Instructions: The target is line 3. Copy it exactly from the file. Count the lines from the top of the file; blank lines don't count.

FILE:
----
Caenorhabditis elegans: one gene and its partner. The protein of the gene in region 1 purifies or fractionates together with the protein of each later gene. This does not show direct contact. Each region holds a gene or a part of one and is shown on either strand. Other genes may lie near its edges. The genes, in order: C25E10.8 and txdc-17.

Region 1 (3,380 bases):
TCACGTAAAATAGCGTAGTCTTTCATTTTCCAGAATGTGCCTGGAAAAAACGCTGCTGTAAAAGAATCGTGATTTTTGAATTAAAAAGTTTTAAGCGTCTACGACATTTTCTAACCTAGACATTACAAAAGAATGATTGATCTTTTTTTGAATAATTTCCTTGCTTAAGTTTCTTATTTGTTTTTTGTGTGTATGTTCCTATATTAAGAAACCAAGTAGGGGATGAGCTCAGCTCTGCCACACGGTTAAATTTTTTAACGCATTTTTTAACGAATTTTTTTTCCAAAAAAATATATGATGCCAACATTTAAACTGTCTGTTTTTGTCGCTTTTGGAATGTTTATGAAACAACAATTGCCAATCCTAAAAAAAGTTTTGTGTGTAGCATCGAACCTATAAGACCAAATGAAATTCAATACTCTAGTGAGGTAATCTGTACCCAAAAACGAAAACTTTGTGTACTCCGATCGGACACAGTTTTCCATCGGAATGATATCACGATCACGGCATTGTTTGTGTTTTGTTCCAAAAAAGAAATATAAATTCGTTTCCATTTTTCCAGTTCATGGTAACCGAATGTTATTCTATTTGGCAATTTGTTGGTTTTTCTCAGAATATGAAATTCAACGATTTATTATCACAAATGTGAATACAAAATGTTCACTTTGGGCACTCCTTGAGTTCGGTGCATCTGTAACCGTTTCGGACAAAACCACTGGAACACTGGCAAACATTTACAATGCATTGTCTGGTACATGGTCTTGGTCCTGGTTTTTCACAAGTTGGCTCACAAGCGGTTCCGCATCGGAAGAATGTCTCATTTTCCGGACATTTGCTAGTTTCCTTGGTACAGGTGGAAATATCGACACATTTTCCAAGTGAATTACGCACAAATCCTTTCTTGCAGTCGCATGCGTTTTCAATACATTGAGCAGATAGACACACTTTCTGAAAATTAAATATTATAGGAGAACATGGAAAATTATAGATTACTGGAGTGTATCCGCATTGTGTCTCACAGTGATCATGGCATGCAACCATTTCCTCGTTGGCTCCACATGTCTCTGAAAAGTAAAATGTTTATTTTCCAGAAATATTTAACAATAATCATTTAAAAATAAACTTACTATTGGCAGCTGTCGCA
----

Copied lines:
TCACGTAAAATAGCGTAGTCTTTCATTTTCCAGAATGTGCCTGGAAAAAACGCTGCTGTAAAAGAATCGTGATTTTTGAATTAAAAAGTTTTAAGCGTCTACGACATTTTCTAACCTAGACATTACAAAAGAATGATTGATCTTTTTTTGAATAATTTCCTTGCTTAAGTTTCTTATTTGTTTTTTGTGTGTATGTTCCTATATTAAGAAACCAAGTAGGGGATGAGCTCAGCTCTGCCACACGGTTAAATTTTTTAACGCATTTTTTAACGAATTTTTTTTCCAAAAAAATATATGATGCCAACATTTAAACTGTCTGTTTTTGTCGCTTTTGGAATGTTTATGAAACAACAATTGCCAATCCTAAAAAAAGTTTTGTGTGTAGCATCGAACCTATAAGACCAAATGAAATTCAATACTCTAGTGAGGTAATCTGTACCCAAAAACGAAAACTTTGTGTACTCCGATCGGACACAGTTTTCCATCGGAATGATATCACGATCACGGCATTGTTTGTGTTTTGTTCCAAAAAAGAAATATAAATTCGTTTCCATTTTTCCAGTTCATGGTAACCGAATGTTATTCTATTTGGCAATTTGTTGGTTTTTCTCAGAATATGAAATTCAACGATTTATTATCACAAATGTGAATACAAAATGTTCACTTTGGGCACTCCTTGAGTTCGGTGCATCTGTAACCGTTTCGGACAAAACCACTGGAACACTGGCAAACATTTACAATGCATTGTCTGGTACATGGTCTTGGTCCTGGTTTTTCACAAGTTGGCTCACAAGCGGTTCCGCATCGGAAGAATGTCTCATTTTCCGGACATTTGCTAGTTTCCTTGGTACAGGTGGAAATATCGACACATTTTCCAAGTGAATTACGCACAAATCCTTTCTTGCAGTCGCATGCGTTTTCAATACATTGAGCAGATAGACACACTTTCTGAAAATTAAATATTATAGGAGAACATGGAAAATTATAGATTACTGGAGTGTATCCGCATTGTGTCTCACAGTGATCATGGCATGCAACCATTTCCTCGTTGGCTCCACATGTCTCTGAAAAGTAAAATGTTTATTTTCCAGAAATATTTAACAATAATCATTTAAAAATAAACTTACTATTGGCAGCTGTCGCA